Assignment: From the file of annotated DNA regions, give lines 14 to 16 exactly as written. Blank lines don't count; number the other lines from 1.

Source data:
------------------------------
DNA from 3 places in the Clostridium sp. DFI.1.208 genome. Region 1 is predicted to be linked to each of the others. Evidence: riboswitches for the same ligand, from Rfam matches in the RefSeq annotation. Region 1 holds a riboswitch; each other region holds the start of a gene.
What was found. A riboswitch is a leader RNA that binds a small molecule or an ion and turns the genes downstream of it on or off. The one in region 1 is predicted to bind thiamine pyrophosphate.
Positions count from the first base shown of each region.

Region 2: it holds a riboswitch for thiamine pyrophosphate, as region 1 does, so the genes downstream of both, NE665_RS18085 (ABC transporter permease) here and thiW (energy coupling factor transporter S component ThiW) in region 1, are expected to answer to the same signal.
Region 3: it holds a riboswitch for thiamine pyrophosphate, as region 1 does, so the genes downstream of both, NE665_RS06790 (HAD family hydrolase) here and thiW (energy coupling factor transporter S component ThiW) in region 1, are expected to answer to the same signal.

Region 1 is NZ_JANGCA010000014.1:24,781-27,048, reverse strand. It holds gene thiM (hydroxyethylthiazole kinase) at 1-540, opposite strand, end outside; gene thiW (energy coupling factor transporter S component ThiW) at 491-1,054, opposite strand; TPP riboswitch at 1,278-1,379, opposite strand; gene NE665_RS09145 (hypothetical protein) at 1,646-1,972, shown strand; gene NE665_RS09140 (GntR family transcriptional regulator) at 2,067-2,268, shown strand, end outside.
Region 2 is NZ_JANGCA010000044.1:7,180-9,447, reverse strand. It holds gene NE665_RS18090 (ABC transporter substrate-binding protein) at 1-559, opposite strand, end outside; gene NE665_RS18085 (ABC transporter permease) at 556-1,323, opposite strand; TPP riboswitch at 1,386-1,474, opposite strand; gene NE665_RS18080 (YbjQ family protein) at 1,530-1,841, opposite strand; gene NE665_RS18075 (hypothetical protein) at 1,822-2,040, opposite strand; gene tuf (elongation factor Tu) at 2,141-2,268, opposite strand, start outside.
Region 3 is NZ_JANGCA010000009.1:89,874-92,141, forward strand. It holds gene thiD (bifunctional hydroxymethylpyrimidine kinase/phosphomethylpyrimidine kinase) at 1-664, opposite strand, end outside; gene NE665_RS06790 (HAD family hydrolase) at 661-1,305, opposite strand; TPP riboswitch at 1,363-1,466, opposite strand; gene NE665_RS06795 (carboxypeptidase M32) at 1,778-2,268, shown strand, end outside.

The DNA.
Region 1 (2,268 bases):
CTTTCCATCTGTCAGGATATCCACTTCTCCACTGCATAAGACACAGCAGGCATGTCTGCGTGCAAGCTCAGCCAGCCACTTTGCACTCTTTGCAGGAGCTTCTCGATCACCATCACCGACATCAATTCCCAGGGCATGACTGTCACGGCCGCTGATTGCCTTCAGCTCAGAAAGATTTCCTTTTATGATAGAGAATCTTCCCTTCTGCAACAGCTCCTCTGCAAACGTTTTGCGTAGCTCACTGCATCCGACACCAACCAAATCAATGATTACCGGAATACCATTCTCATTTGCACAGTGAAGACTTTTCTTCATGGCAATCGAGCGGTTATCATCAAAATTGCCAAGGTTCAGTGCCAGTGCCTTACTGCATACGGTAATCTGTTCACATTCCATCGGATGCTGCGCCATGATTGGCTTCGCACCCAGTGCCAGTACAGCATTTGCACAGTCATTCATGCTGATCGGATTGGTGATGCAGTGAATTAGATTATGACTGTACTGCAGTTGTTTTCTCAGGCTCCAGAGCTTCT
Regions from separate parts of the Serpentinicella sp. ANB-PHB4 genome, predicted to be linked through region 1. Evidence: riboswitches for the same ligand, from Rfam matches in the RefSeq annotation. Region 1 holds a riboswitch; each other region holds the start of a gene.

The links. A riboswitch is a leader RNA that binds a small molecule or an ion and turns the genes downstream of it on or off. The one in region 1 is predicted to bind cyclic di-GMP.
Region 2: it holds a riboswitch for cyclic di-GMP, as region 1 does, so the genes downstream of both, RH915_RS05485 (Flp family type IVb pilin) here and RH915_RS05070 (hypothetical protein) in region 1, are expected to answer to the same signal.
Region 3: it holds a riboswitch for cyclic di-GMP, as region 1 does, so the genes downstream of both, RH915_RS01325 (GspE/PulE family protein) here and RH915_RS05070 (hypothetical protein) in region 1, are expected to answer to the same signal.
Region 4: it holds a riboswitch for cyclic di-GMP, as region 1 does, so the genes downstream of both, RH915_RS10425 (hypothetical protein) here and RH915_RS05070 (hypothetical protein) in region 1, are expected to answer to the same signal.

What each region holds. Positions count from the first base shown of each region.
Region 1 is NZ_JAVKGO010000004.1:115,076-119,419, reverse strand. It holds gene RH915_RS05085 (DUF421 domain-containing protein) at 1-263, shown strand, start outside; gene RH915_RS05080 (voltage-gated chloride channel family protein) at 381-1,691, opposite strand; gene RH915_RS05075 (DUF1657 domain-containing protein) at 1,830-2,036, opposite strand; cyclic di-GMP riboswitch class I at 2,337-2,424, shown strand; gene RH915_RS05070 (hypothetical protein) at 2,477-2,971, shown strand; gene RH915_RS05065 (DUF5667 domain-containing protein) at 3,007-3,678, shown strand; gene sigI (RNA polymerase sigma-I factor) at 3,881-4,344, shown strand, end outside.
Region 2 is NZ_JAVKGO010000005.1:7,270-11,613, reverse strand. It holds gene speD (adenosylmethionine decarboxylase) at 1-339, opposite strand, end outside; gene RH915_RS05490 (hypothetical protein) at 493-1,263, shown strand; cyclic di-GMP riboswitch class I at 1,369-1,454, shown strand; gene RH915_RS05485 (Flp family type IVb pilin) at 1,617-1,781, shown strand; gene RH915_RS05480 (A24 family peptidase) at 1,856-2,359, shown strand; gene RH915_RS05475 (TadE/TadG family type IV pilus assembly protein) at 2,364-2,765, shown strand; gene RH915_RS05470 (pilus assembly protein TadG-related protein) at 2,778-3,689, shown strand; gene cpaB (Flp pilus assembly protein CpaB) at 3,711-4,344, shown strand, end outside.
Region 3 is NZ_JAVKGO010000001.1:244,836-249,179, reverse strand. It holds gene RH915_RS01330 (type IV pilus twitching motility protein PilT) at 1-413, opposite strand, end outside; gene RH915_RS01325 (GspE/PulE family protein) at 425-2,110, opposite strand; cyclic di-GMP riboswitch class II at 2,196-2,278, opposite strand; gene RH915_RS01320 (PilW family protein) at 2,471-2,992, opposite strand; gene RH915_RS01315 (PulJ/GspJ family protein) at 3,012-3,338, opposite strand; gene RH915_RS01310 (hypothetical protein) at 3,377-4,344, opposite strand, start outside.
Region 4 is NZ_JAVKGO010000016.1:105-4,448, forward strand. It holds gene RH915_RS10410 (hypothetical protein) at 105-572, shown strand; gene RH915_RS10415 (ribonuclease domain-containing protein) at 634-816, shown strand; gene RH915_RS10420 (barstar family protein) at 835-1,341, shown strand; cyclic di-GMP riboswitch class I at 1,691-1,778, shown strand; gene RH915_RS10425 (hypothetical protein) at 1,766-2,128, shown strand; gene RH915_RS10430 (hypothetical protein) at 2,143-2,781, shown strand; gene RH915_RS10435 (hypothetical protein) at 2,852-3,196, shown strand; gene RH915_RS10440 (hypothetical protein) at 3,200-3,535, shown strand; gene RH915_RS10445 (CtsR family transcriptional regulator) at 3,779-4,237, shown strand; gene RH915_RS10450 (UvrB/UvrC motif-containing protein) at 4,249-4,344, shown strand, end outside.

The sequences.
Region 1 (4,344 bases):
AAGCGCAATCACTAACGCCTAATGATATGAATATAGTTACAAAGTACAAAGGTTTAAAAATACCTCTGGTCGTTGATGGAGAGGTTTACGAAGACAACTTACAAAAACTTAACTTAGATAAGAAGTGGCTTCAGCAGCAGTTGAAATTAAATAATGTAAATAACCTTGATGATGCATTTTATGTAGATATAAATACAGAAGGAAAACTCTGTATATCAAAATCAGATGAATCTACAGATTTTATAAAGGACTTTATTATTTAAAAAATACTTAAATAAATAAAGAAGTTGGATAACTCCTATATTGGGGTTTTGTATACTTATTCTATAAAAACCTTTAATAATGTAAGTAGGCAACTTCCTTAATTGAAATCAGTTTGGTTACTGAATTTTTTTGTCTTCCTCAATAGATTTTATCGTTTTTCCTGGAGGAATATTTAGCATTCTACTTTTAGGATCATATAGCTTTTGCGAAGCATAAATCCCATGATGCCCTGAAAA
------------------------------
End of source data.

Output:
Region 2: it holds a riboswitch for cyclic di-GMP, as region 1 does, so the genes downstream of both, RH915_RS05485 (Flp family type IVb pilin) here and RH915_RS05070 (hypothetical protein) in region 1, are expected to answer to the same signal.
Region 3: it holds a riboswitch for cyclic di-GMP, as region 1 does, so the genes downstream of both, RH915_RS01325 (GspE/PulE family protein) here and RH915_RS05070 (hypothetical protein) in region 1, are expected to answer to the same signal.
Region 4: it holds a riboswitch for cyclic di-GMP, as region 1 does, so the genes downstream of both, RH915_RS10425 (hypothetical protein) here and RH915_RS05070 (hypothetical protein) in region 1, are expected to answer to the same signal.